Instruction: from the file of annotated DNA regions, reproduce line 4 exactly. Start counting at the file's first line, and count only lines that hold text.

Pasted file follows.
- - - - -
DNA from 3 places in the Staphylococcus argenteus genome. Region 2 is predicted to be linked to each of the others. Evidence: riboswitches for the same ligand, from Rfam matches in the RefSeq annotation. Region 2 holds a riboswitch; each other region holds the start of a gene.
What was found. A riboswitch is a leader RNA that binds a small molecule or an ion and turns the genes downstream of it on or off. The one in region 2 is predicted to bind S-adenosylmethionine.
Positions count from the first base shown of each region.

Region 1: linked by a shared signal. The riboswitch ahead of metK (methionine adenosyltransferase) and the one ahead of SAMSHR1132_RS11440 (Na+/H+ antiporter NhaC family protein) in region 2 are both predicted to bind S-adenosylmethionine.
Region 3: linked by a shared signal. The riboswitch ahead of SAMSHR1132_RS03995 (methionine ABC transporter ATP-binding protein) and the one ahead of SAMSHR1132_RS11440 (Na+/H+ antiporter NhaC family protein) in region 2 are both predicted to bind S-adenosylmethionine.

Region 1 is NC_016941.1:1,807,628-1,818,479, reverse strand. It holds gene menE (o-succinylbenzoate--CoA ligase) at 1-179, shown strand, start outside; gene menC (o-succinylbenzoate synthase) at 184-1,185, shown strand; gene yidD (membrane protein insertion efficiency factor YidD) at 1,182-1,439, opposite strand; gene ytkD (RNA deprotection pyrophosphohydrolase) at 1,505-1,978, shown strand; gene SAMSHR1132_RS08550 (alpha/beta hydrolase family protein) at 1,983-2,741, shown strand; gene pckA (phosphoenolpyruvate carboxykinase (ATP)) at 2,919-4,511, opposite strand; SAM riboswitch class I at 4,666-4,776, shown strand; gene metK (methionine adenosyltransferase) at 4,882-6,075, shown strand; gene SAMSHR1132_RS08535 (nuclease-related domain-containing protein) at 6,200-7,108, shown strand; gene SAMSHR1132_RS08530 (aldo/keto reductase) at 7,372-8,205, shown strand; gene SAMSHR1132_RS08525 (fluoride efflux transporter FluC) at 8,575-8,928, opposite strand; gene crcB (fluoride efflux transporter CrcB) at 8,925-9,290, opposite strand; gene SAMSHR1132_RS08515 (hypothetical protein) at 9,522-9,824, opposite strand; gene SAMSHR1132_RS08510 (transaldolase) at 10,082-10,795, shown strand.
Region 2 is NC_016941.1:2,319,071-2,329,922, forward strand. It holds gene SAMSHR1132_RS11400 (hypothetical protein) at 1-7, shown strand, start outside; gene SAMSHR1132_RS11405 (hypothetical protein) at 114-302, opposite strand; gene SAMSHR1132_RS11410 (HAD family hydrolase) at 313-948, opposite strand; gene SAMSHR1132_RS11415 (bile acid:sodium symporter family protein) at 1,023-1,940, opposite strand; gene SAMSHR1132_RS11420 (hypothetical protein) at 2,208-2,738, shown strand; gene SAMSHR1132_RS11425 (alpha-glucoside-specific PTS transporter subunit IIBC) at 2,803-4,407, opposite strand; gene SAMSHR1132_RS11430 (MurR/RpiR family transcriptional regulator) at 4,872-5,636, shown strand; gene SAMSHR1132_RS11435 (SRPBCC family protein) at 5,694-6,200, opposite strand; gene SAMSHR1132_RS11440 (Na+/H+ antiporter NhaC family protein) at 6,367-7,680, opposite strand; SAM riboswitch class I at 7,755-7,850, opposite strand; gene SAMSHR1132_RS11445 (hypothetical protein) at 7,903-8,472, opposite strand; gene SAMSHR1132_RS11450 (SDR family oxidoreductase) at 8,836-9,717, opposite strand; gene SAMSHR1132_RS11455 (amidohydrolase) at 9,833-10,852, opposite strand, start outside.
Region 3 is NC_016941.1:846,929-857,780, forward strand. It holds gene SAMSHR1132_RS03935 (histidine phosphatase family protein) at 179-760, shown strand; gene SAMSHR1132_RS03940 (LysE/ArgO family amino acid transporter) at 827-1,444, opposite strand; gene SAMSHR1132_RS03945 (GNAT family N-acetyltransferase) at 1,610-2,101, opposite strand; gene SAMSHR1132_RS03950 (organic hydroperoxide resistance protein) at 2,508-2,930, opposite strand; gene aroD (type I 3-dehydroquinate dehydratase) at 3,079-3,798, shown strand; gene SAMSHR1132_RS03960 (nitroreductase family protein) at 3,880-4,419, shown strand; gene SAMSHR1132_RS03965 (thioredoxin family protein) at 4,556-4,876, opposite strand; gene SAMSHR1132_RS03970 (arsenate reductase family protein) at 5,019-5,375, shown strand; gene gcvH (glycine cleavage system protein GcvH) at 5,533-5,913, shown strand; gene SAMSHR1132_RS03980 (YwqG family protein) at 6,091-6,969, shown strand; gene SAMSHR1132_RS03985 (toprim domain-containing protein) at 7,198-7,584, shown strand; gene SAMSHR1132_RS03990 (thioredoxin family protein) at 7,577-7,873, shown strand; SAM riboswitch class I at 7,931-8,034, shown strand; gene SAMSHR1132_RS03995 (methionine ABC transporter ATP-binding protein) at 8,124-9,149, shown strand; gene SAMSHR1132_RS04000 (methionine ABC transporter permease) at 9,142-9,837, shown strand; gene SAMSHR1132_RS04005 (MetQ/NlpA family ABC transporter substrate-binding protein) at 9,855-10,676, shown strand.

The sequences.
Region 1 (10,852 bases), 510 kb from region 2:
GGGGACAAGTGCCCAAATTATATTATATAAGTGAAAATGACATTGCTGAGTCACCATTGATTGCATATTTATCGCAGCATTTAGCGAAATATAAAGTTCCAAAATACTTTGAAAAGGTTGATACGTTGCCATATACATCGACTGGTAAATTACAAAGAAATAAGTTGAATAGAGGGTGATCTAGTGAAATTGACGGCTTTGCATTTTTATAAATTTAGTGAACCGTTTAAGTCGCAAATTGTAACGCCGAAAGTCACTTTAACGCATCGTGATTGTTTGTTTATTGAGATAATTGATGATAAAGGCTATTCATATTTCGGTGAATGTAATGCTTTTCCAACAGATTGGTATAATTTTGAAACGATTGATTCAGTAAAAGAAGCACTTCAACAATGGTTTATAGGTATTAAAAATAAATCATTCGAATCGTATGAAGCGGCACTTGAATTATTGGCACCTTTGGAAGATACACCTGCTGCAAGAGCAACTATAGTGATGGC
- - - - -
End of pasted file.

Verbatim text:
Region 1: linked by a shared signal. The riboswitch ahead of metK (methionine adenosyltransferase) and the one ahead of SAMSHR1132_RS11440 (Na+/H+ antiporter NhaC family protein) in region 2 are both predicted to bind S-adenosylmethionine.